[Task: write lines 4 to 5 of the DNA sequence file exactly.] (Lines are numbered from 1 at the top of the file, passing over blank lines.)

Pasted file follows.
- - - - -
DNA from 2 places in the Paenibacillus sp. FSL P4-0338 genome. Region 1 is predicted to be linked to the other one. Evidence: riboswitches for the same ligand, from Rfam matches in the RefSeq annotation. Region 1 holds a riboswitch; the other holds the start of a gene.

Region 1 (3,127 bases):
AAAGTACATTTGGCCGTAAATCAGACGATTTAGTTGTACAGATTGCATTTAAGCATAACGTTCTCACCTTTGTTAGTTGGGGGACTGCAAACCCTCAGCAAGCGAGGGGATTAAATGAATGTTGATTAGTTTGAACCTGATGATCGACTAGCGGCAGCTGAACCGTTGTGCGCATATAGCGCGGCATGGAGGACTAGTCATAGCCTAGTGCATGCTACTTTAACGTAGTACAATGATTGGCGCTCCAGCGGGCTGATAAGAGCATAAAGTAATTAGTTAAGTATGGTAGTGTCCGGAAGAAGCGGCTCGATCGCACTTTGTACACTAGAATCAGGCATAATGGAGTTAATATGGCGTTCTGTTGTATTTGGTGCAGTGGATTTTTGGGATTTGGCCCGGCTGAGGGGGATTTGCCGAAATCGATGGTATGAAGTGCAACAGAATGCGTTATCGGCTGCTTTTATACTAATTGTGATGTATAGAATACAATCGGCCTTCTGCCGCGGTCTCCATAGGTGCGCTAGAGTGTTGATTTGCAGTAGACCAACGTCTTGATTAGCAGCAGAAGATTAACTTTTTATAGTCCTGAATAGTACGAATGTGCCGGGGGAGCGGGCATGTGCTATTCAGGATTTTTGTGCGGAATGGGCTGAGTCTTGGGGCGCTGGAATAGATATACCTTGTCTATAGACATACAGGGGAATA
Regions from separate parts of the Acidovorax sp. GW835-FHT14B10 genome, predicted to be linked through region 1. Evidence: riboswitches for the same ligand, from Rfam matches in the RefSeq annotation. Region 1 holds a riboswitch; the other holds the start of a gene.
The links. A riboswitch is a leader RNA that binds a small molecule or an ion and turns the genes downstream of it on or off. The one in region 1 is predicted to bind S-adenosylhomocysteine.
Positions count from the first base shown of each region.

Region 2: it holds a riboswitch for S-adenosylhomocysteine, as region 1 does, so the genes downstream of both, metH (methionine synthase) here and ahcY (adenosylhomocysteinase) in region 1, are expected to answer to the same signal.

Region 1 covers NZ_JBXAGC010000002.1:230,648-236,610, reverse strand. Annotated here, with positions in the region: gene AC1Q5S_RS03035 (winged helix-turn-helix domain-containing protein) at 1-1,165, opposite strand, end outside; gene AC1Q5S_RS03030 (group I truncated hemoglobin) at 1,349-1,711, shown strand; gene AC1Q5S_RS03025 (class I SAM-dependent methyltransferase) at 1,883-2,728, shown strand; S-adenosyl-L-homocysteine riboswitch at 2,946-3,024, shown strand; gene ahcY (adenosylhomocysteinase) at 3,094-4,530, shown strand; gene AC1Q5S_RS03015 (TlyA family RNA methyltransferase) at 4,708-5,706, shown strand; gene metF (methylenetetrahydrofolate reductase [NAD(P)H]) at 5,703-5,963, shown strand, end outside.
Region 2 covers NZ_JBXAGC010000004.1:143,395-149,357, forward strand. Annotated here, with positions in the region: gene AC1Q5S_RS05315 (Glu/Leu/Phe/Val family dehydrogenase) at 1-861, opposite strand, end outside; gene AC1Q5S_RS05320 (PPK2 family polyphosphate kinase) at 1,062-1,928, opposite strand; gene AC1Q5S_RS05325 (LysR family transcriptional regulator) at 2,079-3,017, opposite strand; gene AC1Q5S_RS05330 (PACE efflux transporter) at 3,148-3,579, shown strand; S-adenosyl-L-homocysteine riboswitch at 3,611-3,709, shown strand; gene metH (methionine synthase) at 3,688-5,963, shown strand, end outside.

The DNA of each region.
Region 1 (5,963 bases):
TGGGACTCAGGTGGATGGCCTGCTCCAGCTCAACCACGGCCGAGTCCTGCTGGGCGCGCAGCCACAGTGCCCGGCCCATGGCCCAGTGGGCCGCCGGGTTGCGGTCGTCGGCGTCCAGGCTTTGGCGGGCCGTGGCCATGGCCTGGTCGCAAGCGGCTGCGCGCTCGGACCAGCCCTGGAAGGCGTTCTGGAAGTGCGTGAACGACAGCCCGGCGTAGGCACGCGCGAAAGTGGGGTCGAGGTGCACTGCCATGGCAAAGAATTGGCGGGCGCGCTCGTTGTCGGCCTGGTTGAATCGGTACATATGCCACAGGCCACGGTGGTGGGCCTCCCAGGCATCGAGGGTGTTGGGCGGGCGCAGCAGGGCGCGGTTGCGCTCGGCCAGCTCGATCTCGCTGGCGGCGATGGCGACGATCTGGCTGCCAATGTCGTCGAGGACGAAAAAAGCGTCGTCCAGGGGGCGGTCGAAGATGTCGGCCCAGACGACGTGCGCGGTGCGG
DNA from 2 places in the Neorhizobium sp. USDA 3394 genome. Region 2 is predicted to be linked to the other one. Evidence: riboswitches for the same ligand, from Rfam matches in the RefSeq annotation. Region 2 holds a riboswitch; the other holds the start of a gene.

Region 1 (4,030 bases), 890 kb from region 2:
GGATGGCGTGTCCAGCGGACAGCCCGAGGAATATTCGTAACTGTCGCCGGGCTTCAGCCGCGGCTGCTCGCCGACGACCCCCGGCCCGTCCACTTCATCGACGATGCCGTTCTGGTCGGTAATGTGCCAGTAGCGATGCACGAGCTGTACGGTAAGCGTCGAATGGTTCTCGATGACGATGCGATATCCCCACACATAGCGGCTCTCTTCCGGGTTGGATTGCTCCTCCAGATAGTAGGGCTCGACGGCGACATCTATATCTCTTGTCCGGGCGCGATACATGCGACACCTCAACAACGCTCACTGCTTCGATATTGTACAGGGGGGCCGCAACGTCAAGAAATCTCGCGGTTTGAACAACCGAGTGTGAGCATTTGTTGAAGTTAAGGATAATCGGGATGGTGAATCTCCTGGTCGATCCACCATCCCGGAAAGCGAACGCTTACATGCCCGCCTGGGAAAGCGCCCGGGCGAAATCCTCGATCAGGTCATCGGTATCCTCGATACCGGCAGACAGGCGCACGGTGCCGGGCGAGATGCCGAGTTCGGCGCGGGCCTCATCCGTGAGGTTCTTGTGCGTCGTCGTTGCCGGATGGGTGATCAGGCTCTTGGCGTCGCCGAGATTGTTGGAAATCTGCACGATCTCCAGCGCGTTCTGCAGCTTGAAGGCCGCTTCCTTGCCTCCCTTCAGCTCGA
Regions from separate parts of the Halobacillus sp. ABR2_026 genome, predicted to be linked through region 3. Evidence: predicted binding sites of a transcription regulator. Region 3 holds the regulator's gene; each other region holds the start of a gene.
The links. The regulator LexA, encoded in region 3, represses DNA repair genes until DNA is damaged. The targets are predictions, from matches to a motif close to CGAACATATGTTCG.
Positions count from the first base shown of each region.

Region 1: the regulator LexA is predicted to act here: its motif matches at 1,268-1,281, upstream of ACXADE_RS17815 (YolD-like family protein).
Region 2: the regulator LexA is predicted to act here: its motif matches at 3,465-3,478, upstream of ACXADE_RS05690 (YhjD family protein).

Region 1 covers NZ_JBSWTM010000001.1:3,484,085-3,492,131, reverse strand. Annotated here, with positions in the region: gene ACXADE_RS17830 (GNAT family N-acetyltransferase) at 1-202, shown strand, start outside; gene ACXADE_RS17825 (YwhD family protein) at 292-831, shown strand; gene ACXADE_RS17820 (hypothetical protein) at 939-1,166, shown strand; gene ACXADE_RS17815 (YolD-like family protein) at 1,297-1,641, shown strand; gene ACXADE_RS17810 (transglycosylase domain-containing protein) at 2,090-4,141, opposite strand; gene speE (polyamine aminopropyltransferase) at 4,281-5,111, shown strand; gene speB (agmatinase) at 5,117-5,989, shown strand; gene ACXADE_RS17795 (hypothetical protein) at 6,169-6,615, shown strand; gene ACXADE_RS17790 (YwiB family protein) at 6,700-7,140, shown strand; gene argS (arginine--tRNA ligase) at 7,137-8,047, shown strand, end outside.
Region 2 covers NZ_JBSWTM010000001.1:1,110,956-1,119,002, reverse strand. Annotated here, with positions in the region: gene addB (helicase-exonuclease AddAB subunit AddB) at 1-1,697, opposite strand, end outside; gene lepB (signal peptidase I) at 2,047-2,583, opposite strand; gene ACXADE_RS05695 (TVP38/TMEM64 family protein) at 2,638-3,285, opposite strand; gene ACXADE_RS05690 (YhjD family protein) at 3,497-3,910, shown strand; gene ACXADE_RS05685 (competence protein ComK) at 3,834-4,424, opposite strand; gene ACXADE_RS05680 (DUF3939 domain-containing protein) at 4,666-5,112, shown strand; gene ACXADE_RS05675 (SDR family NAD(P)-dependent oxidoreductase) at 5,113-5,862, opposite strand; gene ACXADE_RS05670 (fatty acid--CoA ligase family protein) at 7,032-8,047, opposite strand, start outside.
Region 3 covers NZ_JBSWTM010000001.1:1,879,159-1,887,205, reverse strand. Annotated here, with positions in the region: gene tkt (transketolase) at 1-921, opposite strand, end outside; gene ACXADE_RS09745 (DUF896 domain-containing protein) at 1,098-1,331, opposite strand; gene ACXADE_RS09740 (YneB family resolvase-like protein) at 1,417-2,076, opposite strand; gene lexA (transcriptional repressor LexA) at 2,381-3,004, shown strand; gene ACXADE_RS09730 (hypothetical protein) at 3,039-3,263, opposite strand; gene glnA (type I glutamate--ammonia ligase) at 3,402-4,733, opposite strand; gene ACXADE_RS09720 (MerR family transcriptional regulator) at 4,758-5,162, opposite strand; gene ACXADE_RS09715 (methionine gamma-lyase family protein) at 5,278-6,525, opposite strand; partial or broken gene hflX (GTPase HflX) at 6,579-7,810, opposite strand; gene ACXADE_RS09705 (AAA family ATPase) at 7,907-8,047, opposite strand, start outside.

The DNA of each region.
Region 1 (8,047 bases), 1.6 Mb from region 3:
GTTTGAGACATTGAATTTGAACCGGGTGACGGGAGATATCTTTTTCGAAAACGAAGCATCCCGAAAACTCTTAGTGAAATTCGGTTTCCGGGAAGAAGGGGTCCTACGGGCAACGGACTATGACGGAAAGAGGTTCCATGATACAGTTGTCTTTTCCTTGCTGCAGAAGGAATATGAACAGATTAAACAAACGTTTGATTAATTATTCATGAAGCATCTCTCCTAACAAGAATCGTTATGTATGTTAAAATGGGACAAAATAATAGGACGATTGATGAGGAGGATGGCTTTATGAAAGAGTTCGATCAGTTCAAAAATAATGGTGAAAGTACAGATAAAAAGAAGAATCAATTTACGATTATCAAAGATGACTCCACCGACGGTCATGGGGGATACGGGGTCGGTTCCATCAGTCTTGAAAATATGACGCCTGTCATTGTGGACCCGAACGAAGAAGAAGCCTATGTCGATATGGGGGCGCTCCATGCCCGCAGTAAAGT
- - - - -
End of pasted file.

Regions from separate parts of the Acidovorax sp. GW835-FHT14B10 genome, predicted to be linked through region 1. Evidence: riboswitches for the same ligand, from Rfam matches in the RefSeq annotation. Region 1 holds a riboswitch; the other holds the start of a gene.
The links. A riboswitch is a leader RNA that binds a small molecule or an ion and turns the genes downstream of it on or off. The one in region 1 is predicted to bind S-adenosylhomocysteine.